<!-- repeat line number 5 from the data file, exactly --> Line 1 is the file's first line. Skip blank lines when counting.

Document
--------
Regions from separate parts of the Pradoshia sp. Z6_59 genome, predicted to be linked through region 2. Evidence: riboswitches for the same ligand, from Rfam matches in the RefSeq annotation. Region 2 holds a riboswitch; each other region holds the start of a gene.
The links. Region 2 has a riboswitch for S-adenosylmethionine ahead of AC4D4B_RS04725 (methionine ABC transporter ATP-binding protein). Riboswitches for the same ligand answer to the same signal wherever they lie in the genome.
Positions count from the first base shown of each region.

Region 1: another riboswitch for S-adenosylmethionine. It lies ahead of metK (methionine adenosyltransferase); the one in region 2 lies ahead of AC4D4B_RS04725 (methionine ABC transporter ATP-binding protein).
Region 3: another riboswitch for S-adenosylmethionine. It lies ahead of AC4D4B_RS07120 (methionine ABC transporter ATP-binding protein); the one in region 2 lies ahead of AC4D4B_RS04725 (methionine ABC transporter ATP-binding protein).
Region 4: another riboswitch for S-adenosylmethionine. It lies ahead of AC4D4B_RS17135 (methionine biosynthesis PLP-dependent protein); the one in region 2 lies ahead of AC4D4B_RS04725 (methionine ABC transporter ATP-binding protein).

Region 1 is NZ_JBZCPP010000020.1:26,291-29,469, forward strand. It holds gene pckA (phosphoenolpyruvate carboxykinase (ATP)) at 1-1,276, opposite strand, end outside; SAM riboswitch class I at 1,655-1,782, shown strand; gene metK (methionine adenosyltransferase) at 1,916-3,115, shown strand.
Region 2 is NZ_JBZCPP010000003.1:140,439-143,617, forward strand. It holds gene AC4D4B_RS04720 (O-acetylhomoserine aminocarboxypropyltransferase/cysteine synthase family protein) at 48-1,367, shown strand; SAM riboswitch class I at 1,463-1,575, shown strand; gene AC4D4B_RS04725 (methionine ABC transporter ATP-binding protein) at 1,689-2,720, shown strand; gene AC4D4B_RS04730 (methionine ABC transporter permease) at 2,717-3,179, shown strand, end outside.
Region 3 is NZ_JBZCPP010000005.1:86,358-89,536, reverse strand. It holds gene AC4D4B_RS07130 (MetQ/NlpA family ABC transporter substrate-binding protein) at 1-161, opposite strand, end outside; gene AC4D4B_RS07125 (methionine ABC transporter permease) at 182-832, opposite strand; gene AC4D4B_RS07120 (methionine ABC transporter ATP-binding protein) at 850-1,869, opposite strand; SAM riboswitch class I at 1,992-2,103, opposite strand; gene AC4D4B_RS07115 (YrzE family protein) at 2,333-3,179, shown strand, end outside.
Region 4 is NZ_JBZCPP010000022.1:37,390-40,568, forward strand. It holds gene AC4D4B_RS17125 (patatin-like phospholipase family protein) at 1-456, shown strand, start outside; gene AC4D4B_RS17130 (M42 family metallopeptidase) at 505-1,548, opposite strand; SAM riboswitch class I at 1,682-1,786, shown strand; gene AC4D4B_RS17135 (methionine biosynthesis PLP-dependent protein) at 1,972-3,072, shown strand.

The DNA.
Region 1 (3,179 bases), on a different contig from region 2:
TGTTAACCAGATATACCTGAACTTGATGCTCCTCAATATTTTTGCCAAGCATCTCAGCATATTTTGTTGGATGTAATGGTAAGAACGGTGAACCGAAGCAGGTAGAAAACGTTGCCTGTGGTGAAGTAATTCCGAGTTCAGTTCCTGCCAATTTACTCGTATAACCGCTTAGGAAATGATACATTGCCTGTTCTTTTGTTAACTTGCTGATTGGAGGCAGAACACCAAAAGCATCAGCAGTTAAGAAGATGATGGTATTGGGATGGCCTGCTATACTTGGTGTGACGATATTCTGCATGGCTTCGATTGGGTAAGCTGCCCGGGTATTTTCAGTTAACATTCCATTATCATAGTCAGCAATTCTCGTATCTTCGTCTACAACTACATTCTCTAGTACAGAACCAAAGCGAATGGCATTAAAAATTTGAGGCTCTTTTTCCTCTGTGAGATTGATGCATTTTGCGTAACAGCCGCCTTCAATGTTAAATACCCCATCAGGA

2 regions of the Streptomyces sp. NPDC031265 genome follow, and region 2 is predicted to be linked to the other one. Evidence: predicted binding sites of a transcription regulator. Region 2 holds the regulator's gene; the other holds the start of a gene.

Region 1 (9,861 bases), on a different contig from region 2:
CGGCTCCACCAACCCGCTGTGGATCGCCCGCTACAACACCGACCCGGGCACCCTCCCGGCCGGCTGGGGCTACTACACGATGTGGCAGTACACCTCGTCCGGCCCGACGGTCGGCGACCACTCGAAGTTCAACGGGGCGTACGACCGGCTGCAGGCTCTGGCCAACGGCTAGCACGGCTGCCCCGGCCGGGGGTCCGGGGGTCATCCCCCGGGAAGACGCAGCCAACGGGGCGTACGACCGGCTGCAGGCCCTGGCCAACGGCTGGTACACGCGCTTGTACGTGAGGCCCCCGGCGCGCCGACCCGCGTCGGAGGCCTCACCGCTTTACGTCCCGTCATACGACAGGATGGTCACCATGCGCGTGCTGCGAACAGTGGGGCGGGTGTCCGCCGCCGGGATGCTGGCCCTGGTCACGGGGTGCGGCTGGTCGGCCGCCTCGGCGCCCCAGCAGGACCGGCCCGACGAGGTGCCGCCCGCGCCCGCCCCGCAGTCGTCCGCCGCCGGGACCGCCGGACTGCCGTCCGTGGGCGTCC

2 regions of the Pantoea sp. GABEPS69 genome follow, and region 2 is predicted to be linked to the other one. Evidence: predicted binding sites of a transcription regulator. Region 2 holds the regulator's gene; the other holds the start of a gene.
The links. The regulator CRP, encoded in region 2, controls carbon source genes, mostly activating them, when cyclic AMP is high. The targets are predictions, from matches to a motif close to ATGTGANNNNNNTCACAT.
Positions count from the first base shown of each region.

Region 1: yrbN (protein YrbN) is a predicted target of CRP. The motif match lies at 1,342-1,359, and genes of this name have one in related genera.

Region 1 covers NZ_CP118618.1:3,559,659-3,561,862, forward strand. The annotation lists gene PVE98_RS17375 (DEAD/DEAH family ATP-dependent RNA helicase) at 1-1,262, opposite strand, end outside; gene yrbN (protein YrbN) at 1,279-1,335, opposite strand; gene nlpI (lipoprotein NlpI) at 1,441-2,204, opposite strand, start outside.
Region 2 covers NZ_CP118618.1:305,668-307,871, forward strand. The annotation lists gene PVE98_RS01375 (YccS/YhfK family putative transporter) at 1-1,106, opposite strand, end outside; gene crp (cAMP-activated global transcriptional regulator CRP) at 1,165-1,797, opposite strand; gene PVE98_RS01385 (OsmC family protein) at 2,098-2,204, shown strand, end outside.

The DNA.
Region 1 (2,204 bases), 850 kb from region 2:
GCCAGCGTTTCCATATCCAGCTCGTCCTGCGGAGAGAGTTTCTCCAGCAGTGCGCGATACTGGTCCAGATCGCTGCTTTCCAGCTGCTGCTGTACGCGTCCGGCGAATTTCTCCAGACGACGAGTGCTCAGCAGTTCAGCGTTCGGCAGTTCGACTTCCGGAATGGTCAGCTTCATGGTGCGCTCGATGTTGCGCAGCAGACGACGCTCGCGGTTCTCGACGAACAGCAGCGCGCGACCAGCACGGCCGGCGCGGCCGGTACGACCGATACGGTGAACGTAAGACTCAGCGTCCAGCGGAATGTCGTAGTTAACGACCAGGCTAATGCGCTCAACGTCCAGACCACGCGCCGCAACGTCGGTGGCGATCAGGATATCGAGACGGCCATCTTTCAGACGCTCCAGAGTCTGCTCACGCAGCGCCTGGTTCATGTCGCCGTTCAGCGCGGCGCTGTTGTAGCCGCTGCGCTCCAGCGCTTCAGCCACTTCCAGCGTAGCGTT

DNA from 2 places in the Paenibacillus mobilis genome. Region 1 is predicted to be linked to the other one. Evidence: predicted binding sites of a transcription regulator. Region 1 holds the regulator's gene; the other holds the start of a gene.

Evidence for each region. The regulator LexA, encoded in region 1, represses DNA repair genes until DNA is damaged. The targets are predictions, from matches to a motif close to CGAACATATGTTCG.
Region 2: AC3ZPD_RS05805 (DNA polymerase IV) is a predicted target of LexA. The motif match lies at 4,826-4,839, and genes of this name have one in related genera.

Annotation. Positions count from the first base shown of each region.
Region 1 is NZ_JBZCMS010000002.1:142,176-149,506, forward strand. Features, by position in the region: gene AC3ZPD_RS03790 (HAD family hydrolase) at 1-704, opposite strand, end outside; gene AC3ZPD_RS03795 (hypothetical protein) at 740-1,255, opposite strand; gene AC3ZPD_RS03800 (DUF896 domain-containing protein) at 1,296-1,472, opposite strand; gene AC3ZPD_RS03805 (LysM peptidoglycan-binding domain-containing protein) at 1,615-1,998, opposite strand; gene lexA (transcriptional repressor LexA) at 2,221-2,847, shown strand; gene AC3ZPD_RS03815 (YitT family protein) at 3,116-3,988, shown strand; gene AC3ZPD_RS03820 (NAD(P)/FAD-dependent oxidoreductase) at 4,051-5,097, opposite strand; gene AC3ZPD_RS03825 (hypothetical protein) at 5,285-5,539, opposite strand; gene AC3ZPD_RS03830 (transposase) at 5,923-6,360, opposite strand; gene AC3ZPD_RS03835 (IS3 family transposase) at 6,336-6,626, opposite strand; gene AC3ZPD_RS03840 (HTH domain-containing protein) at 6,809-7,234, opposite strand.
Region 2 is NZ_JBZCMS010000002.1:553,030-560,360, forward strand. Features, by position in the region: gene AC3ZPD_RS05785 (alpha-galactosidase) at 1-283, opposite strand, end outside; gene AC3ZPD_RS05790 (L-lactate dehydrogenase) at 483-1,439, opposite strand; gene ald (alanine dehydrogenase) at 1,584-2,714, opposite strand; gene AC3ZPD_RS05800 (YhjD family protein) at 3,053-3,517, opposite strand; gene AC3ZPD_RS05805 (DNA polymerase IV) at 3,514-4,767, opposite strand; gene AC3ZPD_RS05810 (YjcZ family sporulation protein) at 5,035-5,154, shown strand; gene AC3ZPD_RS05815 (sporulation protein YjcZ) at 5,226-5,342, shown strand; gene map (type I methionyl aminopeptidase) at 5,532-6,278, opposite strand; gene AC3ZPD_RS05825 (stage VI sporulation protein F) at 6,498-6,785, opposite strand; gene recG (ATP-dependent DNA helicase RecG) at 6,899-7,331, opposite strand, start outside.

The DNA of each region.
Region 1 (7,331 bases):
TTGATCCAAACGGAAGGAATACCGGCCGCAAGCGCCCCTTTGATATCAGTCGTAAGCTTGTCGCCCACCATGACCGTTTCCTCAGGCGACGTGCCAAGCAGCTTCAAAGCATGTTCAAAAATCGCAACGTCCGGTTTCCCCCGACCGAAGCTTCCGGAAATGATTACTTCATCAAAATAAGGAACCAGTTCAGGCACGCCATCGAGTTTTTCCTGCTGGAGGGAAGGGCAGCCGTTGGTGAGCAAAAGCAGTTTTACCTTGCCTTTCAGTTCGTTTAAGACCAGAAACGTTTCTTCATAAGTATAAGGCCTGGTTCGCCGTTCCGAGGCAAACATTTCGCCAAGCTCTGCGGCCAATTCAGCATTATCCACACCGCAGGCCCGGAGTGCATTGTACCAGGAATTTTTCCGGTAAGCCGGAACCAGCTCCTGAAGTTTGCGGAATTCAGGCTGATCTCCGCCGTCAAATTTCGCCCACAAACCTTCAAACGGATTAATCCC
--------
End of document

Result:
Region 3: another riboswitch for S-adenosylmethionine. It lies ahead of AC4D4B_RS07120 (methionine ABC transporter ATP-binding protein); the one in region 2 lies ahead of AC4D4B_RS04725 (methionine ABC transporter ATP-binding protein).